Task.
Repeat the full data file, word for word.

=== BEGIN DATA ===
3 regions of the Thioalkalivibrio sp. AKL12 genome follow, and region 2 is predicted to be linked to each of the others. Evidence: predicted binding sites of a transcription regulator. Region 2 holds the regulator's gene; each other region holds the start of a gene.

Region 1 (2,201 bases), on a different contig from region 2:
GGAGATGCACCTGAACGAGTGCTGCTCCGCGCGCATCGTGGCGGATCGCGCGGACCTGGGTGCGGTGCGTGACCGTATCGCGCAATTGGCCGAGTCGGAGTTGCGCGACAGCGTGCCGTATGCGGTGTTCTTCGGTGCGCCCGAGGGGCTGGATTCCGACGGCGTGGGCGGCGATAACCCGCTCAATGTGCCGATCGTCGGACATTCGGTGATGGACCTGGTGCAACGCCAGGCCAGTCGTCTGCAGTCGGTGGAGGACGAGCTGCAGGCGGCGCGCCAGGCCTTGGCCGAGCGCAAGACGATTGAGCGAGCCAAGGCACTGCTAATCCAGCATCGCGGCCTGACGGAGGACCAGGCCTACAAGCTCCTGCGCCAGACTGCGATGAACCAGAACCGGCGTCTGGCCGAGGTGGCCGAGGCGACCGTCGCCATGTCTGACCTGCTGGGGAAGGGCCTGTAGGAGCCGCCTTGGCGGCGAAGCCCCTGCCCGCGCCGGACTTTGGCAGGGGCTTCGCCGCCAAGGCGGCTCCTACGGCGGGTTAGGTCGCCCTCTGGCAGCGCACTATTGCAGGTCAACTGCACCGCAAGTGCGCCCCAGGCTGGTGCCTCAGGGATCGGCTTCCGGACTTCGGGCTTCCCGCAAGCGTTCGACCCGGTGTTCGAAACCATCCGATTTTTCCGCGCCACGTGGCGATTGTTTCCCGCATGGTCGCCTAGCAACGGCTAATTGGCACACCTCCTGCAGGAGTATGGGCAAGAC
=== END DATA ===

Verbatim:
3 regions of the Thioalkalivibrio sp. AKL12 genome follow, and region 2 is predicted to be linked to each of the others. Evidence: predicted binding sites of a transcription regulator. Region 2 holds the regulator's gene; each other region holds the start of a gene.

Region 1 (2,201 bases), on a different contig from region 2:
GGAGATGCACCTGAACGAGTGCTGCTCCGCGCGCATCGTGGCGGATCGCGCGGACCTGGGTGCGGTGCGTGACCGTATCGCGCAATTGGCCGAGTCGGAGTTGCGCGACAGCGTGCCGTATGCGGTGTTCTTCGGTGCGCCCGAGGGGCTGGATTCCGACGGCGTGGGCGGCGATAACCCGCTCAATGTGCCGATCGTCGGACATTCGGTGATGGACCTGGTGCAACGCCAGGCCAGTCGTCTGCAGTCGGTGGAGGACGAGCTGCAGGCGGCGCGCCAGGCCTTGGCCGAGCGCAAGACGATTGAGCGAGCCAAGGCACTGCTAATCCAGCATCGCGGCCTGACGGAGGACCAGGCCTACAAGCTCCTGCGCCAGACTGCGATGAACCAGAACCGGCGTCTGGCCGAGGTGGCCGAGGCGACCGTCGCCATGTCTGACCTGCTGGGGAAGGGCCTGTAGGAGCCGCCTTGGCGGCGAAGCCCCTGCCCGCGCCGGACTTTGGCAGGGGCTTCGCCGCCAAGGCGGCTCCTACGGCGGGTTAGGTCGCCCTCTGGCAGCGCACTATTGCAGGTCAACTGCACCGCAAGTGCGCCCCAGGCTGGTGCCTCAGGGATCGGCTTCCGGACTTCGGGCTTCCCGCAAGCGTTCGACCCGGTGTTCGAAACCATCCGATTTTTCCGCGCCACGTGGCGATTGTTTCCCGCATGGTCGCCTAGCAACGGCTAATTGGCACACCTCCTGCAGGAGTATGGGCAAGAC